Treating insomnia with medication can be a fine balancing act. Many doctors are reluctant to prescribe sleeping tablets because of concerns that they can lead to problems with addiction and tolerance.
So, instead, GPs tend to opt for using other drugs which have sedative side-effects. These drugs are used ‘off label’ meaning that they are given for a condition for which they are not licensed, in order to try and treat insomnia.
One of the drugs commonly used in this way is mirtazapine. In the UK, mirtazapine is licensed for the treatment of major depression (https://bnf.nice.org.uk/drug/mirtazapine.html).
Mirtazapine, like many other antidepressants, works by increasing the concentration of certain neurotransmitters (chemical messengers) in the brain but differs to many others on the market in just how it does that. Mirtazapine doesn’t stop the recycling of these messengers, but instead blocks some of the receptors they interact with.
There’s some evidence that mirtazapine can be an effective treatment for insomnia in people suffering from depression, but it’s not clear whether it is the drug itself which reduces the symptoms of insomnia, or whether, by reducing the severity of depressive symptoms, it has a knock-on effect of helping the person to sleep better 1.
Mirtazapine has been found to reduce the time it takes for a person to fall asleep, as well as reducing the duration of early, light stages of sleep and increasing deep sleep 2.
It also slightly reduces REM sleep (dream sleep) and night-time waking and improves the continuity and overall quality of sleep 3.
If you want to know more about the phases of sleep, have a look at our article on sleep and its importance, here.
So while it may seem like off-label use of mirtazapine could help with insomnia, it is not without its side-effects.
People with sleeping issues often turn to medication first. Many people don’t know that there are more effective treatments without side effects. Sleepstation’s online CBTi programme can significantly improve sleep in just four sessions.
Interestingly, one of the common side effects of mirtazapine is ‘sleep disorders’, and it may also increase the occurrence of Restless Legs Syndrome and periodic limb movements 4.
Weight gain is also reported as a side-effect, with a study on healthy males concluding that the drug may change the user’s metabolism slightly and increase cravings for sweet foods 5.
Due to its sedating effects, mirtazapine can lead to daytime drowsiness. It can also leave some people feeling groggy or feeling like they have a slight hangover, so following the prescribed dosage is very important.
One such study simulated insomnia by subjecting participants to traffic noise and found that low-dose mirtzapine (7mg) improved both their sleep time and sleep quality considerably, compared to placebo 8.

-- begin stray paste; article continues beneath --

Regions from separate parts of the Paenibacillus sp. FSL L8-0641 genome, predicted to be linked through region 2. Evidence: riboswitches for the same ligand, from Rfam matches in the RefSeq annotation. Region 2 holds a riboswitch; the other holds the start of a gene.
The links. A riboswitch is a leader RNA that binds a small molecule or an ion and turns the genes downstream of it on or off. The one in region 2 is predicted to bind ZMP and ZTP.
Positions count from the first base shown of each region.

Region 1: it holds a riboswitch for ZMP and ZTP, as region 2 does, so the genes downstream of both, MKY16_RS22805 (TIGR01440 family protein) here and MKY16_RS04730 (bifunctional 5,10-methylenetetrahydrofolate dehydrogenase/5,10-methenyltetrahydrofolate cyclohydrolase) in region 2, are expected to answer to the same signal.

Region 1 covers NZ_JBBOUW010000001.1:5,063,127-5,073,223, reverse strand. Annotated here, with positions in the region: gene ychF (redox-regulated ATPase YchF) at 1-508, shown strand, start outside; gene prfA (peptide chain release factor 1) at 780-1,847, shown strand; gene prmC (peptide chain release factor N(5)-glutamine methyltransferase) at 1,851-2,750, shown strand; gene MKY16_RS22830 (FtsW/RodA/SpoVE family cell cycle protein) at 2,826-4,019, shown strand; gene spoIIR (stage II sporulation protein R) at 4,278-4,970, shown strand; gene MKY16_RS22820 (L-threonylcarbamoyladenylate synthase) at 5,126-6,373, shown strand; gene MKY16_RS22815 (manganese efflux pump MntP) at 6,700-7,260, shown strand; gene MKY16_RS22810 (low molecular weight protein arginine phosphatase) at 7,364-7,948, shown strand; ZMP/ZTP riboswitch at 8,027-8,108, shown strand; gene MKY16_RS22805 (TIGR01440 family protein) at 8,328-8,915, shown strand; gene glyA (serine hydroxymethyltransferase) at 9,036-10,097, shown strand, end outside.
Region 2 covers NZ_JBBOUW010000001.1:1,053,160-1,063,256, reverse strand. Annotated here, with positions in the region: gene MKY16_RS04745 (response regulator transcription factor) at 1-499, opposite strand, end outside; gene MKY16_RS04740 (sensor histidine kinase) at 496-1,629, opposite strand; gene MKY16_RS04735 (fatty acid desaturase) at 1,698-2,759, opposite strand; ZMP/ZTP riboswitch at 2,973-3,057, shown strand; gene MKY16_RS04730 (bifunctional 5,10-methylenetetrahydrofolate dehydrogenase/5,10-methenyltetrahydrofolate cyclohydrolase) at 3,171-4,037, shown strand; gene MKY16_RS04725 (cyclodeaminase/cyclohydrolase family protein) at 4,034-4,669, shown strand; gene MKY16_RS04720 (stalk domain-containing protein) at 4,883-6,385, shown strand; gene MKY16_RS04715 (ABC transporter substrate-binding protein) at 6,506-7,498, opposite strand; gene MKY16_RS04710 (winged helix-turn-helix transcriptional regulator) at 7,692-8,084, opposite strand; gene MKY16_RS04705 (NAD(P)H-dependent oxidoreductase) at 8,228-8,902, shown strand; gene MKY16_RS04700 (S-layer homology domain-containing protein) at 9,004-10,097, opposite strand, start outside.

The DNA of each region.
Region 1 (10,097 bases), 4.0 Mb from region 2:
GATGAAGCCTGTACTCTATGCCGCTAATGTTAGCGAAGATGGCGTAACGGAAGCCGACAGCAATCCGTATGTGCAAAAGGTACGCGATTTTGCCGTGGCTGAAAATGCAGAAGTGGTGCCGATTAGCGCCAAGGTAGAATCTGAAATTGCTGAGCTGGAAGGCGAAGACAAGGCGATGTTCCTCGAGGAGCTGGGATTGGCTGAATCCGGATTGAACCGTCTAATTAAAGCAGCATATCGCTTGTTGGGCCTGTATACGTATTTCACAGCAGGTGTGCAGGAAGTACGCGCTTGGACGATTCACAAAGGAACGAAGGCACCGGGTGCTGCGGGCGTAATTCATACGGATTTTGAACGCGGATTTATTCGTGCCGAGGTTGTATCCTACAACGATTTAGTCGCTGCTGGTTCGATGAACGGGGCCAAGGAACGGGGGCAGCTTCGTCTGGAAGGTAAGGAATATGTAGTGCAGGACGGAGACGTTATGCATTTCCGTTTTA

While looking at the effects of the drug in healthy volunteers is helpful, it is possible that effects may differ between healthy people and those with insomnia.
Studies have looked at the use of mirtazapine in people suffering from depression but, to date, only one study has examined the use of this drug in patients already suffering with insomnia, without depression. The researchers looks at two groups of people: those with both depression and insomnia, and those with only insomnia.
The authors found that low-dose mirtazapine was effective for treating insomnia in both groups, whether the patients also had depression or not 9.
While these results are encouraging, there is still a pressing need to carry out more studies in people suffering with insomnia, to establish if there are any adverse effects from the long-term use of mirtazapine 10.
Gandotra, K., Chen, P., Jaskiw, G.E., Konicki, P.E. and Strohl, K.P., 2018. Effective treatment of insomnia with mirtazapine attenuates concomitant suicidal ideation. J. Clin. Sleep Med., 14(5), pp.901-902.↑
Winokur A, Sateia MJ, Hayes JB, Bayles-Dazet W, MacDonald MM, Gary KA. 2000. Acute effects of mirtazapine on sleep continuity and sleep architecture in depressed patients: a pilot study. Biol. Psych. Jul 1;48(1):75-8↑
Leonard, S.D. and Arun Karlamangla, A., 2015. Dose-Dependent Sedating and Stimulating Effects of Mirtazapine. Proc. UCLA Health, 19: 1– 2.↑
Kolla, B.P., Mansukhani, M.P. and Bostwick, J.M., 2018. The influence of antidepressants on restless legs syndrome and periodic limb movements: A systematic review. Sleep med. rev., 38, pp.131-140.↑
Hennings JM, Heel S, Lechner K, Uhr M, Dose T, Schaaf L, Holsboer F, Lucae S, Fulda S, Kloiber S., 2019. Effect of mirtazapine on metabolism and energy substrate partitioning in healthy men. JCI Insight. Jan 10;4(1). pii: 123786.↑
Ruigt, G.S.F., Kemp, B., Groenhout, C.M. and Kamphuisen, H.A.C., 1990. Effect of the antidepressant Org 3770 on human sleep. Eur. J Clin. Pharmacol., 38(6), pp.551-554.↑
Aslan, S., Isik, E. and Cosar, B., 2002. The effects of mirtazapine on sleep: a placebo controlled, double-blind study in young healthy volunteers. Sleep, 25(6), pp.666-668.↑
Karsten, J., Hagenauw, L.A., Kamphuis, J. and Lancel, M., 2017. Low doses of mirtazapine or quetiapine for transient insomnia: a randomised, double-blind, cross-over, placebo-controlled trial. J. Psychopharmacol., 31(3), pp.327-337.↑
Savarese M, Carnicelli M, Cardinali V, Mogavero MP, Federico F., 2015. Subjective hypnotic efficacy of Trazodone and Mirtazapine in patients with chronic insomnia: a retrospective, comparative study. Arch Ital. Biol. Jun-Sep;153(2-3):231-8.↑
Kamphuis, J., Taxis, K., Schuiling-Veninga, C.C., Bruggeman, R. and Lancel, M., 2015. Off-label prescriptions of low-dose quetiapine and mirtazapine for insomnia in The Netherlands. J. Clin. Psychopharmacol., 35(4), pp.468-470.↑